While I try to reassemble my consciousness through a haze of jet lag…
I'm back from I think was a fairly successful trip to Amsterdam. The Experts' Group meeting was perhaps more mainstream telecom than some of the events I would usually choose to go to, but that had its advantages, as it confronted me with some fairly alien viewpoints. Many of the participants were fans of the ITU, and seemed pretty convinced that it would be an improvement over ICANN. Here's a small sample of things they said:
- Both IP numbers and domain names are fundamentally akin to telephone numbering systems. It is not rational to treat such similar systems so differently.
- What is the ICANN value proposition? What does it do for the money that is worthwhile?
- The ITU has a proven track record of handling telephone numbers well, and would likely do the same for IP numbers and probably naming too.
- On the other hand, the ITU's handling of the WSIS event speaks badly for it. The event got completely out of control, and is a black eye for the ITU.
- Regulation of ccTLDs should be brought under government control as is the telephone system (in Europe!); remedies for anything that harms a business's or a consumer's legitimate interests in a domain name or IP number should be a matter of public/administrative law not private law.
- The nature of a private interest in a domain name and an IP number needs to be specified and clear; law and policy cannot tolerate the current uncertainty.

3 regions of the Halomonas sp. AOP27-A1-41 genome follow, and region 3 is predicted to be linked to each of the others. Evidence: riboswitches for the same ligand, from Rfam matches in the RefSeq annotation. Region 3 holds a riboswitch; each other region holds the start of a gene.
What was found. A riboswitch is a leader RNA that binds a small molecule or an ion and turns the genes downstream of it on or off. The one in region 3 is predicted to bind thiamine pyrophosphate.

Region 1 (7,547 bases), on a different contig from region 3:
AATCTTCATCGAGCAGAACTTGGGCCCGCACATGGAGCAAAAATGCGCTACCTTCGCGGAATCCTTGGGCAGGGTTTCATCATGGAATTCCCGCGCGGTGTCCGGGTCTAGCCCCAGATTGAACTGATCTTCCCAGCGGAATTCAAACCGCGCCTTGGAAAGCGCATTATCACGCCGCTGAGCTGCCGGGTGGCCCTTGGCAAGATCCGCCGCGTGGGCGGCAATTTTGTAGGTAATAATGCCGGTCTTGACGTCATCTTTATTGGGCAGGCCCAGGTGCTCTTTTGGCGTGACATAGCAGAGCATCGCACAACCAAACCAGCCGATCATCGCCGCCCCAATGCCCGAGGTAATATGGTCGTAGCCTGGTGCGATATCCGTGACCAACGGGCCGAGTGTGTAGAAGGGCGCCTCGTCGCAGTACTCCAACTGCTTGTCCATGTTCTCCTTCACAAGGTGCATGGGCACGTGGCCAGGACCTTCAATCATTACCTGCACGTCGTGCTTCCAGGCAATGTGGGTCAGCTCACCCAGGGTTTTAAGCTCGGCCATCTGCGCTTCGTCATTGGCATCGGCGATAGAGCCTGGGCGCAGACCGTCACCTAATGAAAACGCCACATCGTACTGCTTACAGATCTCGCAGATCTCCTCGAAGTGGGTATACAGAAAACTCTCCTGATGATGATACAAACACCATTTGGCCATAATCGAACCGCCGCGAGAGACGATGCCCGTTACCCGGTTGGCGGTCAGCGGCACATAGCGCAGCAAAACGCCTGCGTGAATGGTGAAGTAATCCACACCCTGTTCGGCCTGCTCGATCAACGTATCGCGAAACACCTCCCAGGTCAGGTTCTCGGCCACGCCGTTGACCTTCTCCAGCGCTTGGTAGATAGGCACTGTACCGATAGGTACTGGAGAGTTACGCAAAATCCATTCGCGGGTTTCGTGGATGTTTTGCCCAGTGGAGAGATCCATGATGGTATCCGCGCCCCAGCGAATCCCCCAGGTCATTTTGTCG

I suppose I tend to agree with 2 and 4, and with the first half of number 3. I disagree strongly with 1 and don't think I agree with 6 either. I am very unsure about what to make of 5, especially since I think that these ideas may translate poorly outside the European context.
Amsterdam is a lovely city, even in the cold and light rain. Everyone I met was very nice. The intrusion of English into the life of the city is a little shocking — natives are as likely to address each other in English if they don't know each other. Many of the ads on the street and on TV are wholly or partly in English. One hears a great deal of English on the street, and not just from people who look like tourists. And of course, everyone I dealt with professionally or commercially spoke great English. One Dutch colleague said modestly, “We are a small country. We have no pride,” but I don't believe this is correct. The Dutch do in fact have quite justifiable pride — for example, the Internet research group in the Amsterdam/Tilburg axis rivals if not surpasses the work done at Berkeley, the US leader in the area — but this pride does not overwhelm their fundamental practicality.